Thursday, May 6, 2010

The Online Bookshelf - Crooked Trails

"He was thumped and bucked and pounded into what was in the seventies considered a proper frontier soldier, for in those days the nursery idea had not been lugged into the army. If a sergeant bade a soldier "go" or "do," he instantly "went" or "did"—otherwise the sergeant belted him over the head with his six-shooter, and had him taken off in a cart. On pay-days, too, when men who did not care to get drunk went to bed in barracks, they slept under their bunks and not in them, which was conducive to longevity and a good night's rest. When buffalo were scarce they ate the army rations in those wild days; they had a fight often enough to earn thirteen dollars, and at times a good deal more. This was the way with all men at that time, but it was rough on recruits."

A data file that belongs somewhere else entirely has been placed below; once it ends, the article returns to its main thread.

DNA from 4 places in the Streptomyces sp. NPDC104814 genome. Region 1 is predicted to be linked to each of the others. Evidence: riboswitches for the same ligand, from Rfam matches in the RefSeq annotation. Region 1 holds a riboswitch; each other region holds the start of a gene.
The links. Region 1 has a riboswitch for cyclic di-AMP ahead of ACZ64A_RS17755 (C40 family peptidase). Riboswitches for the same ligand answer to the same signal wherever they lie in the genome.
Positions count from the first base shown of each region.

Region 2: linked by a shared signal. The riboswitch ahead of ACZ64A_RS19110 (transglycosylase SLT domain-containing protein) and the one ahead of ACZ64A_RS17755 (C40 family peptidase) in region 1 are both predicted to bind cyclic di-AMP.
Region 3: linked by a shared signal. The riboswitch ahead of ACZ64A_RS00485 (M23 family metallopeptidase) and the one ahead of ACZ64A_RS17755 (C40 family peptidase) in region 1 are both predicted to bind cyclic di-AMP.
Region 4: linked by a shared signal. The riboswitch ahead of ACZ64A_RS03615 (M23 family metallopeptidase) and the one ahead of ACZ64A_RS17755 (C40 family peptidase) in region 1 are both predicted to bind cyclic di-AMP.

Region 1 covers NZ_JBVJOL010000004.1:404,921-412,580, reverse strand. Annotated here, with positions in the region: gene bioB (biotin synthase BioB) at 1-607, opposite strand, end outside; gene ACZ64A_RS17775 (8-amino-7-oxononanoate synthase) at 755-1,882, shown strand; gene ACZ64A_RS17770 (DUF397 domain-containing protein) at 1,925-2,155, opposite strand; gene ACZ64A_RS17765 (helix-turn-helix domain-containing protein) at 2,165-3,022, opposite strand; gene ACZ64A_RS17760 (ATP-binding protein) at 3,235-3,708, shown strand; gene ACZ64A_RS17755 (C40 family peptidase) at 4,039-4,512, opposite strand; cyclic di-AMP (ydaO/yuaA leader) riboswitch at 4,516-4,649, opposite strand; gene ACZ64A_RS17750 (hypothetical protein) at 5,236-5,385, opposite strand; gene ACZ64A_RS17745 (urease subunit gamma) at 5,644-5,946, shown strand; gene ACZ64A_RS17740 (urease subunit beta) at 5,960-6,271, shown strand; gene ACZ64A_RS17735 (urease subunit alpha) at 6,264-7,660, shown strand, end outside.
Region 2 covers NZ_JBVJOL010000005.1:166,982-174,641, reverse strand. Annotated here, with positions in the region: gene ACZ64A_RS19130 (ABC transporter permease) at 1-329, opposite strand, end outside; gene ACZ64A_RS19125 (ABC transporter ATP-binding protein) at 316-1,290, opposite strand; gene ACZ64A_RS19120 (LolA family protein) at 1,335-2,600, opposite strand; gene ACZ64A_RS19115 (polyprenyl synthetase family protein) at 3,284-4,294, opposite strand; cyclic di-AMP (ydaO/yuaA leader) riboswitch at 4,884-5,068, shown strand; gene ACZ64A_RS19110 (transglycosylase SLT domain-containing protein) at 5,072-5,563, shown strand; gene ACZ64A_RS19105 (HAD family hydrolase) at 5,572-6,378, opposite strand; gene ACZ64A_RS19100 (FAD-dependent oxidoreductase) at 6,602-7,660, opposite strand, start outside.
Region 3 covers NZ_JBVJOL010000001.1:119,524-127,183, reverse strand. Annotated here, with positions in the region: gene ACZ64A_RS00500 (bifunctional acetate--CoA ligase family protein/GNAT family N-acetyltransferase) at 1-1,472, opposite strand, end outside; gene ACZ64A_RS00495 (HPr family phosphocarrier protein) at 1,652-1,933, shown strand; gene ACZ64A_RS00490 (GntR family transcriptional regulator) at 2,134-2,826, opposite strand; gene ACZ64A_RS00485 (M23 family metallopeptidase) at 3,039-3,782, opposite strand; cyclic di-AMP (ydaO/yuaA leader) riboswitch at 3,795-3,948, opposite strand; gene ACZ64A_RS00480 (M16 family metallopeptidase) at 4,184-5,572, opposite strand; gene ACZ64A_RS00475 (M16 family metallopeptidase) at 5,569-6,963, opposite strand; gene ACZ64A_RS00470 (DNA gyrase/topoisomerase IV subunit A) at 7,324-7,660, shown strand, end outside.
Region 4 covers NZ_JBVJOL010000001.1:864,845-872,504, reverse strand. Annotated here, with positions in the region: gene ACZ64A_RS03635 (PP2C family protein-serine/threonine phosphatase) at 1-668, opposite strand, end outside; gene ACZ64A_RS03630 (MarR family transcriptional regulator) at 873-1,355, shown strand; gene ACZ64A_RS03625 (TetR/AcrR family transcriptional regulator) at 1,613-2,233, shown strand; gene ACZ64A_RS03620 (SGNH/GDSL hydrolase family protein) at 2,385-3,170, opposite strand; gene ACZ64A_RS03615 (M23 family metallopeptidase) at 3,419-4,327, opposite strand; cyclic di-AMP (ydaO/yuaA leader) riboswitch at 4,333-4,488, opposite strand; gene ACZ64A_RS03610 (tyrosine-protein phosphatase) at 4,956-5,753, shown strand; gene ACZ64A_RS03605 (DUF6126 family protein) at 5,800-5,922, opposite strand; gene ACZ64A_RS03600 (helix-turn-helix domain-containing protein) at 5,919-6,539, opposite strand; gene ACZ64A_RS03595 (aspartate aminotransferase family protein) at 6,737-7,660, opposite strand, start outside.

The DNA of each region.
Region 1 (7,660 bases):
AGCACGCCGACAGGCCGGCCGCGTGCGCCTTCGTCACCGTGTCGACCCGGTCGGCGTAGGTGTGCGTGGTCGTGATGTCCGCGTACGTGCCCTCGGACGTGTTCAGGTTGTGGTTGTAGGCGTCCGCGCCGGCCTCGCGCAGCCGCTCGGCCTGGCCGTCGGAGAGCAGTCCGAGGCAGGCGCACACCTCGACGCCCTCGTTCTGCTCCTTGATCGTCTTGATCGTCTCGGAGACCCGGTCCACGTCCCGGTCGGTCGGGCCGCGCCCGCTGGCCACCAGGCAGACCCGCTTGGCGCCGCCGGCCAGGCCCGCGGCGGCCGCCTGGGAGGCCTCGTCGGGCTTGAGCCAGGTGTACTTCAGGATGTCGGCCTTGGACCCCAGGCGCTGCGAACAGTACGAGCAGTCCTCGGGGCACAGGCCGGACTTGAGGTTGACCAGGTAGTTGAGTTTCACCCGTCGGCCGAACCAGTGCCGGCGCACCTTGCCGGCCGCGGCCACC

A collection of stories, with fifty black and white illustrations, by Frederic Remington (available at Project Gutenberg).

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